Monday, October 13, 2008

Returning to Nature

This Wednesday, myself and four intrepid friends will be heading to the Ouachita National Forest of Arkansas to hike 28ish miles through the wilderness. We will be miles from civilization, and a seeming eternity from help should disaster strike. It may rain on us, and we will eat one hot meal a day...probably. We will cross rivers and mountains in our quest to..our quest in the woods and make fire.

What we will learn there, at least the lesson that is re-enforced to me every time I make a wilderness trek, is that we live in a fallen world. If you want to eat in the woods, you basically have to pack your food in with you. Sure, there are berries and plants that a real mountain man can forage for, but without the proper expertise, you will burn more calories looking for such fodder than you will gain by eating it. Plus, if you make a mistake, you may wind up dying a slow, agonizing death due to poisoning. The wilderness is not a hospitable place at all.

You also have to take into account blood-sucking mosquitoes, equally voracious ticks, biting flies, gnats that crawl into the nose, eyes, ears, and mouth, snakes, and bears. Do you know why bears will rip apart both backpack and man to get at one granola bar? Because the food in the woods is junk, that's why. For all the romantic views of nature out there, the fact is that the 'pristine' wilderness grows more briars than berries.

It used to be that every tree bore good fruit. God told Adam, "Of every tree of the garden you may freely eat", excepting only the tree of the knowledge of good and evil (Gen. 2:16). Do you suppose that God would tell Adam that if all that grew on the trees were pine cones and bitter acorns? I doubt it. It was probably like living in Willie Wonka's candyland in the Garden of Eden before the fall, everything was edible and delicious.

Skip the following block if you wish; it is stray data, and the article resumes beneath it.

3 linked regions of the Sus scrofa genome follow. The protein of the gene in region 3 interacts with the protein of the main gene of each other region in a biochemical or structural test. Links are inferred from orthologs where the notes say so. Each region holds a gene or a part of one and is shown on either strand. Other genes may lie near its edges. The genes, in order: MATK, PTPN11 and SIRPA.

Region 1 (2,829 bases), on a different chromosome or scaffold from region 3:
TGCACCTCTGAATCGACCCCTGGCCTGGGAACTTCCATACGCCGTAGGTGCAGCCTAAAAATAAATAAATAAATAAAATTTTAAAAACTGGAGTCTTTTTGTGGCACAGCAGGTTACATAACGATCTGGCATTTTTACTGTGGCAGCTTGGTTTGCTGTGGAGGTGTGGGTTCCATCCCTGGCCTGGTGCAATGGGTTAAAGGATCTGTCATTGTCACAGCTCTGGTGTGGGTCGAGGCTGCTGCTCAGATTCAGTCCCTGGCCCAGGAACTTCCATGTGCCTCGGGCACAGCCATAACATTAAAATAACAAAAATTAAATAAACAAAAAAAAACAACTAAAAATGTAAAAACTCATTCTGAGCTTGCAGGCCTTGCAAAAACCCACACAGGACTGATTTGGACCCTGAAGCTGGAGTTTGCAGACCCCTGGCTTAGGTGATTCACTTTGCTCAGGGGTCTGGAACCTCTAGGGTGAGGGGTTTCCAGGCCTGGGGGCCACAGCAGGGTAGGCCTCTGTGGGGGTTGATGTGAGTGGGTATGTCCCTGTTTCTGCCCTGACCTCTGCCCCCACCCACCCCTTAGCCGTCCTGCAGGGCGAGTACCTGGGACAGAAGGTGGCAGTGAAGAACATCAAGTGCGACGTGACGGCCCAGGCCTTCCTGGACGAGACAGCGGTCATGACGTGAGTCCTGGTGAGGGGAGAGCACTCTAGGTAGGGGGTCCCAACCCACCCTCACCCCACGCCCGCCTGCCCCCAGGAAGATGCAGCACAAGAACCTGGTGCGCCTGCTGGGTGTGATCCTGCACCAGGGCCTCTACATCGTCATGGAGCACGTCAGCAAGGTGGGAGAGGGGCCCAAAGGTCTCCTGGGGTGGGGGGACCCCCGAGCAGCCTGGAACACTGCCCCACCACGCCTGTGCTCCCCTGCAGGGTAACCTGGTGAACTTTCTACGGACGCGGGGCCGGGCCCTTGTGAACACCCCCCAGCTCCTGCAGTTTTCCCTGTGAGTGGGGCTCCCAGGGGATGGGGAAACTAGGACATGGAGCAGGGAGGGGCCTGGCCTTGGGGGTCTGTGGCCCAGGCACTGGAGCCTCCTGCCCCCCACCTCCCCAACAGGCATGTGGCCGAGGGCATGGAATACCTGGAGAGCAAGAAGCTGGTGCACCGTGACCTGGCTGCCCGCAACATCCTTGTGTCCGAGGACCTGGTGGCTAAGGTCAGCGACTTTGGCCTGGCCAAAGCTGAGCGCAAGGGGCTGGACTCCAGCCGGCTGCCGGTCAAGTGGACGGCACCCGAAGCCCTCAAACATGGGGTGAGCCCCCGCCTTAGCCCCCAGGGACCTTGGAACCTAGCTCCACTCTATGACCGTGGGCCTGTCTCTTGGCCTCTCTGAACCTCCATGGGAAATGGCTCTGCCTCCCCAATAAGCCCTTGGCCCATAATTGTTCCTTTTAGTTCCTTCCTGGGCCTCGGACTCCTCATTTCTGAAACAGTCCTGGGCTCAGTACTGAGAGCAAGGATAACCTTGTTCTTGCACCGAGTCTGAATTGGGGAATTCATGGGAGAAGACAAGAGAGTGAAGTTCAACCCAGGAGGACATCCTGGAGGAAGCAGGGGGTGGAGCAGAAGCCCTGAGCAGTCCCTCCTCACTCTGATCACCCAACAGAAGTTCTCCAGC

So why do we go into the woods to suffer? Because there is no TV, or cell phone, or computer, or blogging, or UPS delivery guy, or crashing stock market, or radio, or anything. There is silence, and there is uninterrupted fellowship with friends. Plus, I can take my flint, magnesium, and steel and make a big fire. I go because I can walk around with a razor sharp hatchet and whack things with it. I go because that sort of thing appeals to a man. It's innate. I can't rightly describe the primal urge to go out and survive apart from civilization, but there is something inherently manly about it. Perhaps, as a child of God, it reminds me that by the power of the Holy Spirit, a man can go out into a fallen, briar-filled world and survive. Or maybe I just like burning stuff. I won't analyze the native impulse too deeply today, I'm going into survival mode. It's time for lunch. I'm going to go get a meal. Some nicely wrapped, FDA approved, sanitary, thoroughly cooked, nicely ground hamburger will do for today. Next week, I may try to stab a fish with a stick and cook him over a fire.


Thomas Clay said...

you'll get several holes punched in your man card after this trip! It doesn't sound nearly as dangerous as exegeting Rom 8 and 9 to a church, though!

BTW, if you see a canoe and hear "deuling banjos" playing in the background, RUN!

The Rayburns said...

Your a dork! Hope you guys have a good trip.

Ferron Brimstone said...

Just wondering who that comment about the UPS man was aimed at:P.
Have a good time and be safe.

Brad Williams said...


Long time, no talk? What's up, man?


Jealousy is a deadly sin. I will miss you this time, brother.


HA! Actually, I've ordered so much stuff lately for the trip that I check the door about 20 times a day.:) I'm out of control.

Ferron Brimstone said...

Keep spending that money, some body has to keep the economy moving.